There was a flurry of activity as people worked to get everything ready for the Thursday opening of a mostly Amish market in Boardman.
Ron Cohen, owner of The Valley Marketplace, said there is still a little fine-tuning going on, and a few of the companies that lease space said they just received equipment in the past couple of days. Of the 30 shops at the market, 28 are owned by Amish, Cohen said.
The market is at 6121 South Ave., next to the former location of Pat Catan’s in Mathews Square shopping center.
The idea for the market was part of a family tradition for Cohen. Unlike a traditional market, there are several separate vendors including a smokehouse, meat market, ice cream shop, soft-pretzel maker, crafts, furniture, doughnuts, art and other items that staff separate storefronts within the market.
“I didn’t come up with this wonderful idea by myself. My grandfather started a market like this just outside of Philadelphia in 1931,” Cohen said. “There’s always been a lot of Amish involved in that market.”
After moving to the area three years ago, Cohen said he contemplated bringing the idea here and decided to travel to Middlefield and started knocking on doors.
Cohen would then go to the Amish shops and see if anyone was interested in being involved with his planned market, he said. Then there were meetings in the Amish community to continue to generate interest.
“After two years of work, it has now come to fruition,” Cohen said.
The strength of the market is that most of the food items are being made fresh on site, he said.
“They’re also not trying to provide the cheapest product, but they do want to provide the best quality,” Cohen said.
Ivan Bender was one of the first Amish approached by Cohen. Bender has a bakery in Burton.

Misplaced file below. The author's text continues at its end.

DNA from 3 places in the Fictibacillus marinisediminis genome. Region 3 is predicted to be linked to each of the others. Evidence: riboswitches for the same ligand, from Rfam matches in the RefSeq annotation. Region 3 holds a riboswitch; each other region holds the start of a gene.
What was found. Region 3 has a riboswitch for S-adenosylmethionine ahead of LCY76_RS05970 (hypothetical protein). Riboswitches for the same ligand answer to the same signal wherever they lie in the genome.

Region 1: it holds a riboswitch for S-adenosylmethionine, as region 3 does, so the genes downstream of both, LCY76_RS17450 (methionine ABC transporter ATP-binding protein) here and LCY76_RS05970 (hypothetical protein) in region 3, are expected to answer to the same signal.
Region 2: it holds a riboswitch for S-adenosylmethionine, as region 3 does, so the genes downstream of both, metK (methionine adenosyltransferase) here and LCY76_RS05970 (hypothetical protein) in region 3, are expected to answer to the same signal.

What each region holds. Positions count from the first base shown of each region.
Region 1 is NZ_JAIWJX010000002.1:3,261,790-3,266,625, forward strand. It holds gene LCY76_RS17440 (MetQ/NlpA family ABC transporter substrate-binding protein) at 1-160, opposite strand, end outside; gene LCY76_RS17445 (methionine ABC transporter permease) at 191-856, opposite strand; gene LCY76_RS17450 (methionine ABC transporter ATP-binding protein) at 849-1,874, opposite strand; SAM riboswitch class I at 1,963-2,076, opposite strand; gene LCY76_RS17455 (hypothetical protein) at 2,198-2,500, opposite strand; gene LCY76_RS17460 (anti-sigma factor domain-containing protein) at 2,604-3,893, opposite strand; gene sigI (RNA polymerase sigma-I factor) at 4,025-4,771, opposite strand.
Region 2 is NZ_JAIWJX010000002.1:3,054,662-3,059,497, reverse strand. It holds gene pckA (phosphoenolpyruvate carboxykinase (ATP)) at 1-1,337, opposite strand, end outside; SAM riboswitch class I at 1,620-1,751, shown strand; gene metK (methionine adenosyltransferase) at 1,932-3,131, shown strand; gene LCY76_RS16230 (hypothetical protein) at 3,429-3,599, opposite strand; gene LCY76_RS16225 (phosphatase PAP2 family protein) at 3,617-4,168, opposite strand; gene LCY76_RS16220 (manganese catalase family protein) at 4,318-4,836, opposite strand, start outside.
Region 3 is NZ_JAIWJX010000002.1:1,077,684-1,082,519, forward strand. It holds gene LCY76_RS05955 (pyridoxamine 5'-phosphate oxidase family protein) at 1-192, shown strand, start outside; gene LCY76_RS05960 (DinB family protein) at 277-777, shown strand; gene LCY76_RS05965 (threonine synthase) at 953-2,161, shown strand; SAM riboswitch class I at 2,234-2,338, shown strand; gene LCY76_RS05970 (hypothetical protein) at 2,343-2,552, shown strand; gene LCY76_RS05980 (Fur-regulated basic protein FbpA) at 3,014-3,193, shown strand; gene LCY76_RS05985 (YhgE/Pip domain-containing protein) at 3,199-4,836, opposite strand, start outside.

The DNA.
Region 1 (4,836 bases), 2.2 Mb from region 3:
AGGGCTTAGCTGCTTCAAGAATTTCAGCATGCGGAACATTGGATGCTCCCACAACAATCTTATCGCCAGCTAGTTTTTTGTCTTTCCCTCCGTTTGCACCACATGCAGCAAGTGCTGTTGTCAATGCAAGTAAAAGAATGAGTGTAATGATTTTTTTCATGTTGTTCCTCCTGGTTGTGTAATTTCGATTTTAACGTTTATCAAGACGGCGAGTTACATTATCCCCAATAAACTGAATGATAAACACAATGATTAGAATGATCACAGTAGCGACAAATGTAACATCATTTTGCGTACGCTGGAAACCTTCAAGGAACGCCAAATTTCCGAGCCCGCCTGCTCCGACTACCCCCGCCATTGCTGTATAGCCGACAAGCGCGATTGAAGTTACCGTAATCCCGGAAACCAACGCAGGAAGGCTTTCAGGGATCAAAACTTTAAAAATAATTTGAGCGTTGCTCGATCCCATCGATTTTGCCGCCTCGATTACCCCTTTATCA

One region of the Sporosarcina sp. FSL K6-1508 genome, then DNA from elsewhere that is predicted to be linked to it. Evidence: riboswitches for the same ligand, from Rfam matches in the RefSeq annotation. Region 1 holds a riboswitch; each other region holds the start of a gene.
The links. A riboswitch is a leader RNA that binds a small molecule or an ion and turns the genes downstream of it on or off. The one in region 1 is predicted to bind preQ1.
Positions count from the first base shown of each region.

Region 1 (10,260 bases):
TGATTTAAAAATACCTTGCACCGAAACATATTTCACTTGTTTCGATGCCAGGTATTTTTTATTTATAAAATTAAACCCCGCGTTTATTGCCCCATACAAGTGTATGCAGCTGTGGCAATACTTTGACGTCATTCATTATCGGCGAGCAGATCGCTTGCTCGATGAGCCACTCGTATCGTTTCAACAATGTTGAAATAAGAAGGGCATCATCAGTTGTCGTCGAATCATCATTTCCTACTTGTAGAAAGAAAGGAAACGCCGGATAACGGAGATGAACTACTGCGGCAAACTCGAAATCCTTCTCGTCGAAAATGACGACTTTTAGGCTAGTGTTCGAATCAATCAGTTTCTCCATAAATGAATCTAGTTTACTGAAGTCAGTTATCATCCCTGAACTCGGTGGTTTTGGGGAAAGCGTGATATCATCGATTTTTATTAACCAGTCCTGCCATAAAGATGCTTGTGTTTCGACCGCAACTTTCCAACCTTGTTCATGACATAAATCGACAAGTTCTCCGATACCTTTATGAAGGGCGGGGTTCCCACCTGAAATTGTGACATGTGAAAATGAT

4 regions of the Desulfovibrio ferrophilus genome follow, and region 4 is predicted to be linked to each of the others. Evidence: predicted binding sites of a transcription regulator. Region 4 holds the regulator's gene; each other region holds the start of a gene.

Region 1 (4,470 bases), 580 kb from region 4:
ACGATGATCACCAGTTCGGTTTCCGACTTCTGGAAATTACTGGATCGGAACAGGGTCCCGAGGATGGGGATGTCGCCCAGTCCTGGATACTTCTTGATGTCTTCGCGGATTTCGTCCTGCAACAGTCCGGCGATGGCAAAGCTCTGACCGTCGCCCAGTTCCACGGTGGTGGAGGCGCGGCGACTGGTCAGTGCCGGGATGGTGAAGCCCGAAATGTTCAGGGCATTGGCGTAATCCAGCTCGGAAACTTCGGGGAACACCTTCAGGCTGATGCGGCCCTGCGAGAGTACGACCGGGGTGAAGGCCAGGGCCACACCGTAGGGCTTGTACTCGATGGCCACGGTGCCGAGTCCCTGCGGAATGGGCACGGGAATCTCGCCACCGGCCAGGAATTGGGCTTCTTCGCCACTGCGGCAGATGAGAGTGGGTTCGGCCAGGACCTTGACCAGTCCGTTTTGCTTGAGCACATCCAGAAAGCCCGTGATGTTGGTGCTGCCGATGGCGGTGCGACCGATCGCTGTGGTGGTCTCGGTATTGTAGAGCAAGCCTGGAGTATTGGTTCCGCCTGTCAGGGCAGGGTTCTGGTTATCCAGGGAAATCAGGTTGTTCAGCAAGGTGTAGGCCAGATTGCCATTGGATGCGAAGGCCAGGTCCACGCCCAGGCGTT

“We had been selling our products in farmers markets so our business was very seasonal. We were really busy in the summer and had a fraction of the business in the winter,” Bender said. “I was looking for an opportunity for a bakery to operate year- round.”
The vendors are still wondering what to expect from the new market, he said.
Uria Schlabach of Middle- field remained nervous heading into the first day for his Our House restaurant. A few weeks ago, Schlabach was still working as a roofer.
He had heard about the market through a friend and started attending meetings but wasn’t really sure what type of shop to open, he said.
“I’d never run a restaurant before, but part of my inspiration was my two sisters. They’re both deaf,” Schlabach said. “They’re good workers and thought this would be a better environment for them to work in.”
The opening of the market is going to be a huge challenge for all the vendors involved, he said.
“There will be some bumps in the road,” Schlabach said. “But we’re doing this because we believe it’s what God wants us to do.”
One of the few stores not owned by the Amish is Imagine That Emporium. Its owner, Jen Krezeczowski, got involved with the project because she knew someone involved in the market’s planning.
“I thought it would be a good fit,” she said.
Her store sells items from artists living in Northeast Ohio including paintings, jewelry and other items, Krezeczowski said.
“This is my second store,” she said. “I hope to grow it based on what [products the] customers want.“
The market is open three days a week — Thursday from 9 a.m. to 6 p.m., Friday from 9 a.m. to 8 p.m. and Saturday from 8 a.m. to 4 p.m.